"We need the data, because the data tells the story," Donovan said. "It's not about going after doctors; it's about education and awareness. And if there's outliers out there, we need to know."
Law enforcement officials say they have little interest in launching investigations of doctors. There are no recent Vermont cases of "pill mills" — doctors or pharmacists dishing out drugs at enormous rates for little patient gain — and they have enough to worry about with street dealers.
"It would be helpful to see the data, but I can't see it kicking off a criminal investigation," Anderson said. "It would be more important, if you saw an outlier, for somebody to go talk to them."
In fact, that's precisely how doctor policing works in Vermont. The Vermont Board of Medical Practice handles regulation of physicians. Board members, appointed by the governor, include a mix of professionals and civilians charged with granting licenses to practitioners and making sure providers are following the rules.
A review of cases brought by the medical board since 2013 shows that relatively few have gotten into trouble for overprescribing, and all of those cases involve doctors accused of diverting pills for their personal use.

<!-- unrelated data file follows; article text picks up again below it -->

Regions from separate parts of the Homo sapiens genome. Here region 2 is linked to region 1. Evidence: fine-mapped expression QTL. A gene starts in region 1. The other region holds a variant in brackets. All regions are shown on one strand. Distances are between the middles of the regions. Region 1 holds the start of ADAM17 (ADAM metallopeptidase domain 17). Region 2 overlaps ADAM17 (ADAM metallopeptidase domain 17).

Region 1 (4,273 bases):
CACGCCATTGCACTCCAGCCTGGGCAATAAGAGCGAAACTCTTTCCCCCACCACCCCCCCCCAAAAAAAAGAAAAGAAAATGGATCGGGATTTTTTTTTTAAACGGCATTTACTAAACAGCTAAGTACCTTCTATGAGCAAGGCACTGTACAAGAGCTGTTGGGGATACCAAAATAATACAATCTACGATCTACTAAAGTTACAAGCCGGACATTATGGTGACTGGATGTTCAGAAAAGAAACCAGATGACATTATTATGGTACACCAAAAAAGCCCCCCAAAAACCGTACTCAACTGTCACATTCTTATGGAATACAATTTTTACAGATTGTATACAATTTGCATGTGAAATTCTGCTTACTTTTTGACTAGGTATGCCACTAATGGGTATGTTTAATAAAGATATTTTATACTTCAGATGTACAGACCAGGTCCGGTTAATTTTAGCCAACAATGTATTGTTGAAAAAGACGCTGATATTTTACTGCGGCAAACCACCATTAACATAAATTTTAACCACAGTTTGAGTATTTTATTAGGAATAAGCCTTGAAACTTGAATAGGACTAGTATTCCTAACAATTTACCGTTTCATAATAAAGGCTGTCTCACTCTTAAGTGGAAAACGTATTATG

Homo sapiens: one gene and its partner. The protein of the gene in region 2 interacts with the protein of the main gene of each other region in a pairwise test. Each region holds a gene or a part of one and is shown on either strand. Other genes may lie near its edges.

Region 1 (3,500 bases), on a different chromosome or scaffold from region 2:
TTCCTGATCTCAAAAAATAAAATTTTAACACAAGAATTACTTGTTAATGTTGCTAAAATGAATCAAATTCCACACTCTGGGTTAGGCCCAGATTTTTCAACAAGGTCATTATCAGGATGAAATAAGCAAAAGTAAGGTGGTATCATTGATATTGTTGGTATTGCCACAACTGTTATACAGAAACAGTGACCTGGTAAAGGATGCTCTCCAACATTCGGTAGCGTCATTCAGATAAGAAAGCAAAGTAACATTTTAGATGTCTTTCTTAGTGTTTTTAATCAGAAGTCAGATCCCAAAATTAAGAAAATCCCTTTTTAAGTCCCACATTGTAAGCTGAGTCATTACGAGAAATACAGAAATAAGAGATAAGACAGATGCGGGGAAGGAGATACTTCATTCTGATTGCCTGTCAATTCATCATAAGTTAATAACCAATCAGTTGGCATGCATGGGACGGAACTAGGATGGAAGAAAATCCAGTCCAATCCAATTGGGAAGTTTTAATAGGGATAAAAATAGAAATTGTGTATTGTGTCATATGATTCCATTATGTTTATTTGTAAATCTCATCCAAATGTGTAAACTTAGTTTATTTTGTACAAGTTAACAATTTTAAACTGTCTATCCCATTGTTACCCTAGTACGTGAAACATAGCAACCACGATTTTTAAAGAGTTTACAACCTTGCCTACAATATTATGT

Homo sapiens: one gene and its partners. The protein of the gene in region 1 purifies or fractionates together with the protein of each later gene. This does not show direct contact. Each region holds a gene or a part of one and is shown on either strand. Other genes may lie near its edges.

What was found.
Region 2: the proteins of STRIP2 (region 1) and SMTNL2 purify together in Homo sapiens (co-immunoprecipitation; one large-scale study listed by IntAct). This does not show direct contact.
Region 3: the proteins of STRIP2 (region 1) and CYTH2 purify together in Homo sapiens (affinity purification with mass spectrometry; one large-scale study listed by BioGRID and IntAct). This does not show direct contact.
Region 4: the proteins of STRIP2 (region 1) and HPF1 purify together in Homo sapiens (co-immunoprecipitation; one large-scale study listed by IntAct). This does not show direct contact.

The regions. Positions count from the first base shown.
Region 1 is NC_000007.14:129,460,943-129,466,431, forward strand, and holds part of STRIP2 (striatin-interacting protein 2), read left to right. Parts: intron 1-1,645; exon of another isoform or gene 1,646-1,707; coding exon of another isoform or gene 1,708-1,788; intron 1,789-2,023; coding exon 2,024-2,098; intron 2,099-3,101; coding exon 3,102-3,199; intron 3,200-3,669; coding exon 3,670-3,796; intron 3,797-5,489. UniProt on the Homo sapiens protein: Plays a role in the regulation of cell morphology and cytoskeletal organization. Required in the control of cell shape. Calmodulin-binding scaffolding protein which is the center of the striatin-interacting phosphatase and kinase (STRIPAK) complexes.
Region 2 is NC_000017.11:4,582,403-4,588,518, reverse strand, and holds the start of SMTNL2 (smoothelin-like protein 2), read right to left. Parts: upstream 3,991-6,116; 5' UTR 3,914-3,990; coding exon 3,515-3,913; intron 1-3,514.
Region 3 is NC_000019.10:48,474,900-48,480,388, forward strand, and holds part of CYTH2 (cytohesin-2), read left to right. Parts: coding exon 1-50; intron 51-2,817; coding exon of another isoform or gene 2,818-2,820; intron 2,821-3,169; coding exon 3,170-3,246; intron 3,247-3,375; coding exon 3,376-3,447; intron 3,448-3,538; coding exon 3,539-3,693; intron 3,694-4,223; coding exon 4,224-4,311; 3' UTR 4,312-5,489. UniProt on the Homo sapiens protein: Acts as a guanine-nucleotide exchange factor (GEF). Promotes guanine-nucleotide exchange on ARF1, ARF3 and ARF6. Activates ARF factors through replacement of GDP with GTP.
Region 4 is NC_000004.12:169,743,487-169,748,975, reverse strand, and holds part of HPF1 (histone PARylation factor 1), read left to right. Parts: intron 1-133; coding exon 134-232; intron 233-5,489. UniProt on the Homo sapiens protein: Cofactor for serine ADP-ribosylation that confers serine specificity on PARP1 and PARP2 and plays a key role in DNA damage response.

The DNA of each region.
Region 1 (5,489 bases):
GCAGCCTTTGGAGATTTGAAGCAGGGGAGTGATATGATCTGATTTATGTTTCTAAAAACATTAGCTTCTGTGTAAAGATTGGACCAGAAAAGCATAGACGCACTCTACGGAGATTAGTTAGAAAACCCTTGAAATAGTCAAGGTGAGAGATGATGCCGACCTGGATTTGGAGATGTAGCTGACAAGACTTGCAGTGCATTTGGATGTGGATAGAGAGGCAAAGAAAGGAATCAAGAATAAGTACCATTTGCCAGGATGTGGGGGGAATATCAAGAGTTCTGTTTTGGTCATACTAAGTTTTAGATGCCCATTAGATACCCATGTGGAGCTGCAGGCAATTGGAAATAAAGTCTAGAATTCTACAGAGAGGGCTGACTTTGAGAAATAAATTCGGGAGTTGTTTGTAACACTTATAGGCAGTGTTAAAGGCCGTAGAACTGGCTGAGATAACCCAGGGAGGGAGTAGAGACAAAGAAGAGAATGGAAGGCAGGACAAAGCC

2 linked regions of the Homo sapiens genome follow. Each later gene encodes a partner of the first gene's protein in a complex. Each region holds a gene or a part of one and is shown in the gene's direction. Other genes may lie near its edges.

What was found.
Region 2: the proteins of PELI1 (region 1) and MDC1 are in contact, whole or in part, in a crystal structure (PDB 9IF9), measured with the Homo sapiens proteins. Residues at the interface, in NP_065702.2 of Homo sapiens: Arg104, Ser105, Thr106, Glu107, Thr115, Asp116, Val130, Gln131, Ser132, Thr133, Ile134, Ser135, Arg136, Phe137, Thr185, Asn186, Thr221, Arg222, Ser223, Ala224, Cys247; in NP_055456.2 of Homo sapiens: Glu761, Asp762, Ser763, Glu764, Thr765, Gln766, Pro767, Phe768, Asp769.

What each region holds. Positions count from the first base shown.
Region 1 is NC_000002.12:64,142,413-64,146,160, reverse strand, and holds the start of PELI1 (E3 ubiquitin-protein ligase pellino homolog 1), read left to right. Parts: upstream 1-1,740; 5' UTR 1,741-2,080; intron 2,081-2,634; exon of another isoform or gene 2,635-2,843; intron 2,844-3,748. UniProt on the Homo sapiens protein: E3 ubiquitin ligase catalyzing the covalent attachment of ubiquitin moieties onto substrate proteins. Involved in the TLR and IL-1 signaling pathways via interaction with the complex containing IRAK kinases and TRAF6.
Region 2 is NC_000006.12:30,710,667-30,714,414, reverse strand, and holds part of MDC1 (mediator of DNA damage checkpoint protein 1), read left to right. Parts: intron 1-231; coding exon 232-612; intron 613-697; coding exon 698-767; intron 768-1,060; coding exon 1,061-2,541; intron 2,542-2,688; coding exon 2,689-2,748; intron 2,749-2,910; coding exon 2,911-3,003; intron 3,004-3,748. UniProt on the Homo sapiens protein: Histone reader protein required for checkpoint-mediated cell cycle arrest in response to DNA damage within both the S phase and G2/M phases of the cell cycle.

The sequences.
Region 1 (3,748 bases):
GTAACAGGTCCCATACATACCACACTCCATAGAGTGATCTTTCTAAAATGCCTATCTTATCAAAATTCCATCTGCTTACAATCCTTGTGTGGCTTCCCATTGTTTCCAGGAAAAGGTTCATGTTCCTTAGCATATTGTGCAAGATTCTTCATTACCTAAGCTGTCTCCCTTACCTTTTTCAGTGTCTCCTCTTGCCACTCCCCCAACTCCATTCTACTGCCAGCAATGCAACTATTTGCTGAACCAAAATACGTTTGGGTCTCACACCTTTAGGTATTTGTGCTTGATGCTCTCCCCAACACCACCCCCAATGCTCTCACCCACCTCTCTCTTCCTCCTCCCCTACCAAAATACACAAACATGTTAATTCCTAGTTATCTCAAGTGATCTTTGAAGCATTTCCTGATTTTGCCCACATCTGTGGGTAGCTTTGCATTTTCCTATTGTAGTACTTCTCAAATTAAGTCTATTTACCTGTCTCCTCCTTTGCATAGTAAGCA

One example: Former Burlington family care doctor Cynthia Haselton lost her license for three years in 2012 after she wrote 288 prescriptions for drugs including Adderall and Vicodin to fake patients — and obtained the drugs for herself.
But the medical board, which has two full-time investigators, is designed to be reactionary, not proactive, in monitoring the state's 4,500 licensed doctors. It responds to complaints filed against them.
Between 2011 and 2015, it averaged 197 investigations and nine disciplinary actions a year. Most of the latter were settlements; only 11 cases between 2012 and 2015 resulted in a doctor temporarily or permanently losing his or her license.
While overprescribing is among the board's top concerns, investigators do not have access to VPMS, according to executive director David Herlihy. They can review VPMS data only after they receive a verified complaint and formally launch an investigation. But it is extremely rare for a patient or member of the public to complain about a doctor being too liberal with prescribing medications.